Separating typechecking and type error reporting in two passes?
rpglover64 at gmail.com
Tue Nov 29 16:48:28 UTC 2016
One concern I have is with the claim that "most compiled programs are type
correct". This has emphatically not been my experience while developing
Haskell. Often, I edit and recompile to find the next type error to fix, or
the new type of the hole; this is especially easy (and automatic) in emacs
It's also the case that compiling correct programs is (or at least appears
to me to be) much slower than compiling incorrect ones (with GHC 8.0.1, at
least). I worry that this proposal might slow down type errors
significantly. Of course, someone with more (basically any) knowledge of
GHC internals can correct me and allay my fear.
On Tue, Nov 29, 2016 at 8:20 AM Joachim Breitner <mail at joachim-breitner.de>
> the following is a rough idea that I came up with while pondering
> #12864, which is about better (and fewer!) error messages when the user
> forgot an argument to a function, or swapped their order.
> The current scheme of type checking and error reporting is the
> following (please correct me if I am wrong, I have actually done little
> in this area so far):
> The typechecker traverses the syntax tree from top to bottom. Along
> the way, it keeps track of the current context in terms of SDoc
> fragments of the form “In the second argument of…”. It generates
> constraints (e.g. the argument type of a function is the type of the
> actual argument), which it either solves, or propagate outwards as
> “wanted constraints”, which refer to their context, and refer to a
> “hole” in the program where, if this constraint gets solved later,
> some form of evidence gets filled in.
> At the end, if there are any wanted constraints left, they are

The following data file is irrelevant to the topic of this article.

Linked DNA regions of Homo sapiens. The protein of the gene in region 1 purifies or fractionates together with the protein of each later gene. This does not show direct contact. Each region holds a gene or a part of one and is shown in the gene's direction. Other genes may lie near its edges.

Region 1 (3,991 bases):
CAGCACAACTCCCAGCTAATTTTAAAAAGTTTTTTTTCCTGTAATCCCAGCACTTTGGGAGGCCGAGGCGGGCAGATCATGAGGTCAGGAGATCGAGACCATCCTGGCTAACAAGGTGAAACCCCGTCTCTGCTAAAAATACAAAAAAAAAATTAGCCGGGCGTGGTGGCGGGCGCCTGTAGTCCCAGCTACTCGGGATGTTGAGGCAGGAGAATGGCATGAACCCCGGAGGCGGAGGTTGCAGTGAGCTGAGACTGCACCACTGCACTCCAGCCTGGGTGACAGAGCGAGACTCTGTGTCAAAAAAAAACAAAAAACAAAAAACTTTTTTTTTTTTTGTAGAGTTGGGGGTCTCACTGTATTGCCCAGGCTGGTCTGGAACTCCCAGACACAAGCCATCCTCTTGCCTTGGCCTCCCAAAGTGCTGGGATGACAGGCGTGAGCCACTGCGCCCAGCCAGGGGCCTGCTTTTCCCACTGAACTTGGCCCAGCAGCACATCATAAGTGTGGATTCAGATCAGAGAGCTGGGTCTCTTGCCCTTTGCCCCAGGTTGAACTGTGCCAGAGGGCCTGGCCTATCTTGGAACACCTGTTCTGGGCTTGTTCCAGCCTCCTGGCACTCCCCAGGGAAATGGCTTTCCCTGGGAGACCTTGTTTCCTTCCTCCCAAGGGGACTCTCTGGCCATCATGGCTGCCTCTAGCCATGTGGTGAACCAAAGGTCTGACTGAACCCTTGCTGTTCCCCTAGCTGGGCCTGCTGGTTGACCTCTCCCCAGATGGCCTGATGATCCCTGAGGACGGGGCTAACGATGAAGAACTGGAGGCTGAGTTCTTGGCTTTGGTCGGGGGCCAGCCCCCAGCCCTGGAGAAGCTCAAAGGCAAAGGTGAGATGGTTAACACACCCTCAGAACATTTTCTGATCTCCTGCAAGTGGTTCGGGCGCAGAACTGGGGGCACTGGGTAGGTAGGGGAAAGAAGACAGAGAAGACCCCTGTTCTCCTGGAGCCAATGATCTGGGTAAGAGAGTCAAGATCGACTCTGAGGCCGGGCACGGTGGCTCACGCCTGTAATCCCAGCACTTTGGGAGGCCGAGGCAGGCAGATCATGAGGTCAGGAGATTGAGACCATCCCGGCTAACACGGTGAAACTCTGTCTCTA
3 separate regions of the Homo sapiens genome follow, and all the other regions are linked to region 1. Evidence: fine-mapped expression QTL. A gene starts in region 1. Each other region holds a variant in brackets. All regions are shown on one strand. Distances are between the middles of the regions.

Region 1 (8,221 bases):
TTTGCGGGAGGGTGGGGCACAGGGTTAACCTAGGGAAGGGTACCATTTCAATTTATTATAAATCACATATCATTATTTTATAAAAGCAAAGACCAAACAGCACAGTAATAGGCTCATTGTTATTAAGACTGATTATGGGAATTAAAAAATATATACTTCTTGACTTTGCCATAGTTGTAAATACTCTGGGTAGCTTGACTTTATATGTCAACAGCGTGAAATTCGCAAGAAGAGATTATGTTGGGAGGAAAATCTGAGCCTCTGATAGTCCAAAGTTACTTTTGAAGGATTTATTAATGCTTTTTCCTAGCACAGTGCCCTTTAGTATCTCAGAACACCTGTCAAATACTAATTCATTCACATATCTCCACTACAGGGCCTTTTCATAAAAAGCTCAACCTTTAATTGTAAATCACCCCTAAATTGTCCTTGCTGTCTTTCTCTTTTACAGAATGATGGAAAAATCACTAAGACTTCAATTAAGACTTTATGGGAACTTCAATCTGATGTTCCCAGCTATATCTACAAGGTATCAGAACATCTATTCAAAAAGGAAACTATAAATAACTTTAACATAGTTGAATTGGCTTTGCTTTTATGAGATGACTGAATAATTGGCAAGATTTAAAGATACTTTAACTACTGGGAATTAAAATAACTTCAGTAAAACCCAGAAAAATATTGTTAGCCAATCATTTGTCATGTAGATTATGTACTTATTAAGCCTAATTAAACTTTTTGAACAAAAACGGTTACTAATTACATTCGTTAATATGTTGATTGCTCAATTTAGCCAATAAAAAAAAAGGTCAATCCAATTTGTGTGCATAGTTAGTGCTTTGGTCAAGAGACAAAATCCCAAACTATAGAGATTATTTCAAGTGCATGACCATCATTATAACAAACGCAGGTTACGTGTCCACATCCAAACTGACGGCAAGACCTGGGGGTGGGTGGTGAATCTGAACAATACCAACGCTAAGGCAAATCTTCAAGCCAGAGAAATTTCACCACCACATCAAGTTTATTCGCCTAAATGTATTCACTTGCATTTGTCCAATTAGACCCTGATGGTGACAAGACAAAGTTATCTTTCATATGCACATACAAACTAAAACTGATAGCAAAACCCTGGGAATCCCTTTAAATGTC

> reported as type errors, together with the context they are
> But with -fdefer-type-errors, they are not reported, but the
> evidence holes are filled in with essentially calls to `error` that
> print the error message at runtime.
> The problem I see with this approach is that the type checker has to
> remember interesting bits about context that might possibly eventually
> be relevant when reporting the error. In particular, it makes it harder
> to report multiple related error messages at once.
> So I am wondering if this approach would be better:
> The type checker does *not* bother keeping track of context: It
> traverses the syntax tree, creates constraints, and unsolvable
> constraints get filled with “error evidence”. Basically as if
> -fdefer-type-errors is one.
> Then a second pass is done over the syntax tree. This pass does keep
> track of the context. Whenever it finds some error evidence, it
> reports it.
> I see the following advantages:
> * The type checker code gets a bit simpler and tidier.
> * As most compiled programs are type correct , the
> type checker, but not the error reporting, is compiler-performance-
> critical. This might make type checking a (possibly insignificant)
> tad faster.
> * The error reporting pass can “look around” more. For example, before
> recursing into a pair `(e1,e2)`, it could check for the special case
> of `(e1 ▷ TyError Int Bool, e1 ▷ TyError Bool Int)` and report this
> as one error “Tuple with swapped arguments” instead of two errors.
> The #12864 is a more elaborate application of this.
> * There could even be an intermediate pass over the syntax tree
> between typechecking and error reporting that “transform” or
> “optimizes” the AST by moving type errors around, by coalescing
> error or other things, all with the aim of giving easier to
> understand error messages.
> * (This is getting into the area of wild dreams:)
> Library authors could somehow express custom error messages
> for certain patterns of the form
> If the AST now contains an application of `Library.foo` where
> the first argument is a type error `TyError Int Bool`, then
> give this particular domain-specific error message.
> I don’t see any disadvantages now, but there probably are some, and I
> would be grateful about feedback from those who actually have worked
> with this part of GHC before.
> Joachim “nomeata” Breitner
> mail at joachim-breitner.de • https://www.joachim-breitner.de/
> XMPP: nomeata at joachim-breitner.de • OpenPGP-Key: 0xF0FBF51F
> Debian Developer: nomeata at debian.org
> ghc-devs mailing list
> ghc-devs at haskell.org
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